Y’all (I say y’all now, btw) I am t e r r i b l e at updating this. I. Am. So. Sorry. My Instagram stays current, but for some reason it’s been difficult to sit down and donate a chunk of time to updating my actual blog. I’m going to do my best to keep it updated from now on, but we’ll see.
So! Here’s what happened between mile 100 and 200. *BRB while I endlessly scroll back to the beginning of my photos..*
Franklin, NC! Mile 110, NOBO. We stopped at a restaurant in town and the only thing I could eat was two forms of fried potatoes. Don’t get me wrong, I love me some potatoes (boil em, mash em, stick em in a stew) but options would be nice.
We also stopped by Outdoor 76, I talked to Rob the foot expert, and we all got a drink from the bar in the back of the store. Queue a, “5 thru-hikers walk into a bar..” joke.
I elected to get a 6.9% hard cherry cider, which was so good I had to get another after finishing the first. It only took two before I was feeling pretty tipsy..
I stopped by the free pancake breakfast that the local church runs, but they didn’t have anything I could eat. I thought ahead and brought my own almond milk so at least I could have some coffee. They have a tradition of taking instant photos of every hiker and offering to send it wherever you’d like. Here’s mine:
Back on the trail! At this point my arches were really hurting, and heeding Rob’s advice, I decided to lower my daily miles. This also meant saying goodbye to my original tramily, which wasn’t easy. (Confession: I may or may not have cried.. more than once..)
During my time hiking solo, I accidentally crashed a wedding.
I was forced to zero at a shelter due to weather.
I got to see a rainbow!
And I got to walk through a magical frozen wonderland even though it meant surviving a freezing cold night the evening prior.
Coming down into the NOC (Nantahala Outdoor Center) I FINALLY got to see some green, instead of the sea of brown I had been walking through the entire way so far. It was so nice it gave me reason to pull out my GoPro and use it for the first time since I started. I also passed by some cool plant life as well.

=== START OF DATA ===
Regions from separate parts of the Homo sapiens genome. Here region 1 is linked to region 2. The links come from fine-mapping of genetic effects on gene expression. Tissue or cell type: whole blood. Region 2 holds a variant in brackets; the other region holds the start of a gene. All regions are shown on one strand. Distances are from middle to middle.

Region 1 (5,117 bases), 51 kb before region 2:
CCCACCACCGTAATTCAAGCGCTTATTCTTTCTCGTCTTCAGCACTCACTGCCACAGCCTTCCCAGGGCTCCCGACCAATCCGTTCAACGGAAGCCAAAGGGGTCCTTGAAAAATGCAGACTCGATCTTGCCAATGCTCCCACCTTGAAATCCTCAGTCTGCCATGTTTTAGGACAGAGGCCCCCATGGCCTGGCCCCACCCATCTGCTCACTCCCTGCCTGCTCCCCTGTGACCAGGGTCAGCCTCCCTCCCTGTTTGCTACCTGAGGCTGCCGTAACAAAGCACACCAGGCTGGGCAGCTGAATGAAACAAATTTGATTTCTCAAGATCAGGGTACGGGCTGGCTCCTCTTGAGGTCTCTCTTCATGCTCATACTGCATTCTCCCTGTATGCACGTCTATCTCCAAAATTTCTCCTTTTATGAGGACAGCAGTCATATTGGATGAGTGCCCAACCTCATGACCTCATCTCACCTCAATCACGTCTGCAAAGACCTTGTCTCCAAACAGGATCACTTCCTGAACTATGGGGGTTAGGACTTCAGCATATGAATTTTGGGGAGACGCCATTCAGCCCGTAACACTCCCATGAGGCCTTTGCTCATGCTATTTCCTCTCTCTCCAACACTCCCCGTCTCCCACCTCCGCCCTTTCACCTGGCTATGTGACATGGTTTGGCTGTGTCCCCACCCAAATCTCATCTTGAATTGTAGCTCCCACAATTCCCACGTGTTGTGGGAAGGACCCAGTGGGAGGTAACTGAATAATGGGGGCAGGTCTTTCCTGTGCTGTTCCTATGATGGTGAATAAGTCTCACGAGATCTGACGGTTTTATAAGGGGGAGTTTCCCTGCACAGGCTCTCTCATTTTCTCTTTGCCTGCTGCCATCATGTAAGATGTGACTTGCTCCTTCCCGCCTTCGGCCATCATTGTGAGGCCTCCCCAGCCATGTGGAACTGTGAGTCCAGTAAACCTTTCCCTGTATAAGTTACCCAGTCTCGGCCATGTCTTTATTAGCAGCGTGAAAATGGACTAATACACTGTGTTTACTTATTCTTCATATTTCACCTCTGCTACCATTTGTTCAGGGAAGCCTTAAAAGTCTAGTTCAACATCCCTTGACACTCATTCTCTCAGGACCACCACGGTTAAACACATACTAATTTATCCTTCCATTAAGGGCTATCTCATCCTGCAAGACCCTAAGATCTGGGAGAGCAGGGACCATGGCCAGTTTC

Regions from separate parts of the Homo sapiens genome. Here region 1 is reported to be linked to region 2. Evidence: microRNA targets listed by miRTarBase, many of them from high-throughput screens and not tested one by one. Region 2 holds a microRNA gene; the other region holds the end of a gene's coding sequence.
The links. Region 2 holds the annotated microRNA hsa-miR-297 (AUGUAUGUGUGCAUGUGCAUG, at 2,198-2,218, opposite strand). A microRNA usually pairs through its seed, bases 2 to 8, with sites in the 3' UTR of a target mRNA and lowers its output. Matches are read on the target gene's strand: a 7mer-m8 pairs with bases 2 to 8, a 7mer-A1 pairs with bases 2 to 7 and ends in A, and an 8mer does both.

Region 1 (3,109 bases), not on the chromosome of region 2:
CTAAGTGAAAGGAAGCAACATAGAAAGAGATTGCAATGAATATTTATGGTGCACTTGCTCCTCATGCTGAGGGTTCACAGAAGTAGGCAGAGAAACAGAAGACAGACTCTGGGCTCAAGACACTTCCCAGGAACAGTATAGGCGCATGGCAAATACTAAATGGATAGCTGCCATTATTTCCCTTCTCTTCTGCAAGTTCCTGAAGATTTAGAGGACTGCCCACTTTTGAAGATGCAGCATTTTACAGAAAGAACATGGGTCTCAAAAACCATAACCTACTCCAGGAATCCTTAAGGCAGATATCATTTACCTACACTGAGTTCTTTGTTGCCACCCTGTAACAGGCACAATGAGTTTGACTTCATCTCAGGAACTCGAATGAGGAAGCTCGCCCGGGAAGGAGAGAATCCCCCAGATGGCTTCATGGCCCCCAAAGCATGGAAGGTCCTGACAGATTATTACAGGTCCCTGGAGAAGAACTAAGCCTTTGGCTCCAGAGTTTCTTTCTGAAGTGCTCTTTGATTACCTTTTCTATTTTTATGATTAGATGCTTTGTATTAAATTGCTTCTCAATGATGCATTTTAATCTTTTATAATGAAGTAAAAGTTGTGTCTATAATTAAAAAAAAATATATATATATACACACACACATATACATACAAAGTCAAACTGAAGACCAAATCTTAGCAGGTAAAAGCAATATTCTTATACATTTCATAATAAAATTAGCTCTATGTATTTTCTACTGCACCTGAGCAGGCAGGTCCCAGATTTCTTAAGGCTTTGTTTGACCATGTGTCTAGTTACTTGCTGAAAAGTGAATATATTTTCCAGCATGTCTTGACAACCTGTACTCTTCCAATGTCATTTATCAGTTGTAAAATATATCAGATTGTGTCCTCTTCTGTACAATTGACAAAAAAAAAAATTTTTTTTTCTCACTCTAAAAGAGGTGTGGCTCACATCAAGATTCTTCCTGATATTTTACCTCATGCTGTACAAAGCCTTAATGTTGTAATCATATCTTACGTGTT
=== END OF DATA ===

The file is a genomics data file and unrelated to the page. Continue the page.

I ended up staying in Bryson City, a town about 15 minutes from the NOC. I didn’t realize when I booked my hostel stay that it wasn’t right on trail, so it forced me to hitch into town. I had never hitched before, especially solo. While I do admit I was slightly nervous, everything turned out just fine. It took me about 20 minutes to get a hitch, but once I did, the nice gentleman who picked me up drove me right to my hostel with no problems.
If you’re looking to stay at a hostel in or around Bryson City, I’d definitely recommend Smoky Mountain Hostel. The bed sheets were fresh and the washing machine actually cleaned my clothes, and neither cost extra. They had a “hiker box” of leftover food, and I ended up making this curry and vegetable quinoa dish which tasted pretty dang good considering what I had to work with. One of the things I’m finding I really like about being on the trail is getting to be creative with limited ingredients.
Next up was Fontana, which was bittersweet for me. I was dealing with some foot problems and decided to play it safe by taking a few zeros (days in which zero miles are hiked) at the Fontana Hilton. Do not be fooled, this is no hotel, but by AT shelter standards it may as well be. Bathrooms with plumbing, toilet paper (not always included in restrooms out here), AND showers were walking distance from the shelter. The shelter was large with room for about 2 dozen hikers, and was a great place to hang out and meet lots of new people.
After a few days rest I finally got back on trail and set out into the Smokies. I was fortunate enough to have impeccable weather, even though a few days earlier my friends had to deal with a snow storm. I was luckier.
Mile 200 lands at Clingman’s Dome, the highest point on the AT.
There wasn’t a resident “mile 200” landmark there, so I quickly gathered some rocks and made one myself. We all put a foot in and BAM, instant mile marker photo.
Every time I complete another 100 miles on the AT, my excitement grows. I’m sitting at mile 863.7 as I write this, about to enter Shenandoah National Park, eager to continue North and see what else the trail will bring.